‘Don’t you have to work?’
‘Yes, but I can sort something out. Come on, I’d like to go with you.’
‘No, it’s fine. I’ll tell Mark tonight and he’ll come with me.’
‘Well, if you change your mind I’m happy to stay.’
Fiona smiled at me. ‘You’ll break out in a rash if you stay in Dublin for more than twenty-four hours. It’s OK, I’ll be fine.’
‘Come on, Kate, you’re allergic to Dublin.’
‘No, I’m not.’
‘Yes, you are. You always look uncomfortable and edgy after a couple of hours.’
‘Do I?’ I asked, knowing fine well I did. ‘I don’t mean to. I love catching up with all of you.’
I did like the idea of coming home and seeing my family, but after an hour or two I always began to feel claustrophobic. In the last three years I’d only come home for Christmas, and once during the summer for a weekend. I could never wait to get back to the airport. A weight lifted off me when I boarded the plane to London. I was always glad to see my family, but after the initial catching up, I never knew what to do with myself. I didn’t seem to fit in. Dad, Fiona and Derek had moved on with their lives and were closer to each other than they were to me. I felt like an outsider as they told stories about things that had happened while I was away. I spent most of my time lurking about the house, clock-watching.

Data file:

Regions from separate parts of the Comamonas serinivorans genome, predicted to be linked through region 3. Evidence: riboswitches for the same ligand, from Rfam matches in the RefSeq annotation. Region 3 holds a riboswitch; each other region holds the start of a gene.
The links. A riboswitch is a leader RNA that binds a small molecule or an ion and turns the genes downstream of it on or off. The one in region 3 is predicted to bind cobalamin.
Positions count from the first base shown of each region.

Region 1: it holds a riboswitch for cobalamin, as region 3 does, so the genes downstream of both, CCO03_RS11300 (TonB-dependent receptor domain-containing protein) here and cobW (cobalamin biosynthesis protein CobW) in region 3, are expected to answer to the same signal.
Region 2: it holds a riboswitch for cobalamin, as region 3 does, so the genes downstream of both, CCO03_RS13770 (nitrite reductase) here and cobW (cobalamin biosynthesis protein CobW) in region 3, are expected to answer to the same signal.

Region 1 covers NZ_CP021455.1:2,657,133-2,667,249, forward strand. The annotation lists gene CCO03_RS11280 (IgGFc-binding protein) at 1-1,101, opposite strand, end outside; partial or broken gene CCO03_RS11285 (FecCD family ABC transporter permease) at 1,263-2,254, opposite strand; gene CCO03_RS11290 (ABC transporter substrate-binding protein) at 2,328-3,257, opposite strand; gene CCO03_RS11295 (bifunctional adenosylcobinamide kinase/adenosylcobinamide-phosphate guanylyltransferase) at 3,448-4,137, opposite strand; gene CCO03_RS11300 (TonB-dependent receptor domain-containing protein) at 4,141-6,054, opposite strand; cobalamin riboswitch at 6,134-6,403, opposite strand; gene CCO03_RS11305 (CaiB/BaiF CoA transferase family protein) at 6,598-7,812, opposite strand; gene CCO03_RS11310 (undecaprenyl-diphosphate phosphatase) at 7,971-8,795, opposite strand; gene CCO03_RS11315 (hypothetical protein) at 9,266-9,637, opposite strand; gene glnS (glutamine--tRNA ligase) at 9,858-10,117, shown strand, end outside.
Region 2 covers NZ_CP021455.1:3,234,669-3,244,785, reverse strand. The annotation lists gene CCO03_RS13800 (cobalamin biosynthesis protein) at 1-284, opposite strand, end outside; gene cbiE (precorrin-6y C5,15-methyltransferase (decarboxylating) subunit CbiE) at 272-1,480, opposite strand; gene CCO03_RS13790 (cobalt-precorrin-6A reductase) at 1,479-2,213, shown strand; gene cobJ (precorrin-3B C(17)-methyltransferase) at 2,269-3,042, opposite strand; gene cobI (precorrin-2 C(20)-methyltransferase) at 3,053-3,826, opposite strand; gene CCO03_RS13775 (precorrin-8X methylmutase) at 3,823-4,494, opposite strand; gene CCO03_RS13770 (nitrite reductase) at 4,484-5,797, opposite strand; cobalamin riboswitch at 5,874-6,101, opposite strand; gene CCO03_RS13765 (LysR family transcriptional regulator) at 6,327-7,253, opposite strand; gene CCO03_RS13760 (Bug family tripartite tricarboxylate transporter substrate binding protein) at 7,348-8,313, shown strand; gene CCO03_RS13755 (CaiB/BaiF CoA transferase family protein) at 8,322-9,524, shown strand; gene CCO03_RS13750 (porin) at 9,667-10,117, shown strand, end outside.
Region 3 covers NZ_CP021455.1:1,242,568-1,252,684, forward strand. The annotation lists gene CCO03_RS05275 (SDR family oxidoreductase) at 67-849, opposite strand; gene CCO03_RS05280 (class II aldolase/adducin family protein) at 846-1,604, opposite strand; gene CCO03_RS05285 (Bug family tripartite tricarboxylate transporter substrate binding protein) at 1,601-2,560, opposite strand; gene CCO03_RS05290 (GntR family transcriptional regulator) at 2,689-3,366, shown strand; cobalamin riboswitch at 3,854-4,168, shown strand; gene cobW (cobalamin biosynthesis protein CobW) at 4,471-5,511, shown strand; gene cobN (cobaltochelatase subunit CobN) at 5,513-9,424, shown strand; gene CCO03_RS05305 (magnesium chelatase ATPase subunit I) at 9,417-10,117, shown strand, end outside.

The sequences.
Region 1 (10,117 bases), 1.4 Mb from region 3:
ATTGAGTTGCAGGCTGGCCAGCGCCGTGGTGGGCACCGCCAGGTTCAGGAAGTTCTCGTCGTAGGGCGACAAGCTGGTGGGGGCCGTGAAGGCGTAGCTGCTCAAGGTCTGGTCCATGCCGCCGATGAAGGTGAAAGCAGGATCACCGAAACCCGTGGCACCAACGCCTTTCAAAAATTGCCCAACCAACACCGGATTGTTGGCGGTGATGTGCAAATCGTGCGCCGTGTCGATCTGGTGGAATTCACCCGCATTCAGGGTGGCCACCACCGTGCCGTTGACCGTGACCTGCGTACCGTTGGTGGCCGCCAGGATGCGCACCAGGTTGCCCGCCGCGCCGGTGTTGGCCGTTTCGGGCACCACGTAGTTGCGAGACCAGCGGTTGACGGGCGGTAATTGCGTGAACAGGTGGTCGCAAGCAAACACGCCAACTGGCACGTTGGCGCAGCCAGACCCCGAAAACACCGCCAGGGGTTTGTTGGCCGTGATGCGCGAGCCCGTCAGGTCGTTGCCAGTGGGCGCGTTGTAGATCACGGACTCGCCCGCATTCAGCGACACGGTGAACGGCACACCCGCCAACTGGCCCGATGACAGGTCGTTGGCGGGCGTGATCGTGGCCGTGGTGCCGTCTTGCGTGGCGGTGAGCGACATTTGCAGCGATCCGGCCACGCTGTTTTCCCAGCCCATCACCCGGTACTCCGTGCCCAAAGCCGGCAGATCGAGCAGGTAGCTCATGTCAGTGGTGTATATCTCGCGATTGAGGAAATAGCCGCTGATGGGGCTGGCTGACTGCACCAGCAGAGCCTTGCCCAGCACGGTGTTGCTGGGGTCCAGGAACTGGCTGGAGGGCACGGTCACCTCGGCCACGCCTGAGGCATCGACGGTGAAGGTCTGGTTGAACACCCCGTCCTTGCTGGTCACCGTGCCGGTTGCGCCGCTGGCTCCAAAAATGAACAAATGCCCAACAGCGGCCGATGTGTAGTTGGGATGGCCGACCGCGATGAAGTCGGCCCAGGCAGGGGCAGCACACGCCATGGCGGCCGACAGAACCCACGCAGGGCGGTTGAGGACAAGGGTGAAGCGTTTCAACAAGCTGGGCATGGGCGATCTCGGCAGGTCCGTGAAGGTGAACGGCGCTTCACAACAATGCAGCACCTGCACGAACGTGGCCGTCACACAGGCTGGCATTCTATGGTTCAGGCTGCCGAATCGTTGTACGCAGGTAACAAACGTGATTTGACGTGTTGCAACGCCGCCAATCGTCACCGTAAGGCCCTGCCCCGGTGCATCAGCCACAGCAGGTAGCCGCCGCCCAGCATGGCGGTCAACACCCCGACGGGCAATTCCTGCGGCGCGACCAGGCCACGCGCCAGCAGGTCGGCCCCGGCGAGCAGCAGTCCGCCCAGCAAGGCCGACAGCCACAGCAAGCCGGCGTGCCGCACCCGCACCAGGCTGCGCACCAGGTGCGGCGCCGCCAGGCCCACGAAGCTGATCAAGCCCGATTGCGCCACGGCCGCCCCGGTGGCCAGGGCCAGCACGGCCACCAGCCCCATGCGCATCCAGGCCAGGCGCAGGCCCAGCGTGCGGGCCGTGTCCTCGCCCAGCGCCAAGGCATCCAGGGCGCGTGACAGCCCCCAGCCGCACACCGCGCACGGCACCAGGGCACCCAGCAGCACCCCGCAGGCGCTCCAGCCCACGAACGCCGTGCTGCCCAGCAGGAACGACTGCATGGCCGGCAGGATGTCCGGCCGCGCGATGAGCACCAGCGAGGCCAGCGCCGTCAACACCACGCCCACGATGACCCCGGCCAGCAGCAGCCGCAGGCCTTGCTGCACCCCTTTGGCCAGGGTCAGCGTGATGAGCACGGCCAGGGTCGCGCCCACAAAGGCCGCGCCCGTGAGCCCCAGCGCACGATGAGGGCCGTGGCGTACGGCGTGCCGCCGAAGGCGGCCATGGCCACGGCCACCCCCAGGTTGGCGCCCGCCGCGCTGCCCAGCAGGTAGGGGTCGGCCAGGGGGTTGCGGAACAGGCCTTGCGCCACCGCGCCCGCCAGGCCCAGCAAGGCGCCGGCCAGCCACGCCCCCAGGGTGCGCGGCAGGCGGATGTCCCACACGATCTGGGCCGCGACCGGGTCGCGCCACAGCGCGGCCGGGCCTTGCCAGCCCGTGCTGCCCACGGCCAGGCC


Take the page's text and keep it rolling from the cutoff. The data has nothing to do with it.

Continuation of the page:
‘Maybe if you came home more regularly it’d be more comfortable for you. I know Dad would like to see more of you. I would too.’
‘Sure, absolutely, I’ll try and do that,’ I lied. ‘Anyway, what are we talking about this for when there are much more important things going on? How are you feeling? Have you been sick?’
‘No, not at all. I only noticed the lump a few weeks ago, so I decided to get it checked out and they sent me for a biopsy.’
‘It’ll be OK, Fiona. You’ve caught it early.’
‘What if I haven’t? What if the boys end up like us, with no mother? I couldn’t bear that, Kate. Life can be so unfair. I hated not having Mum around. It meant having to grow up so quickly. I want the boys to be children for as long as possible.’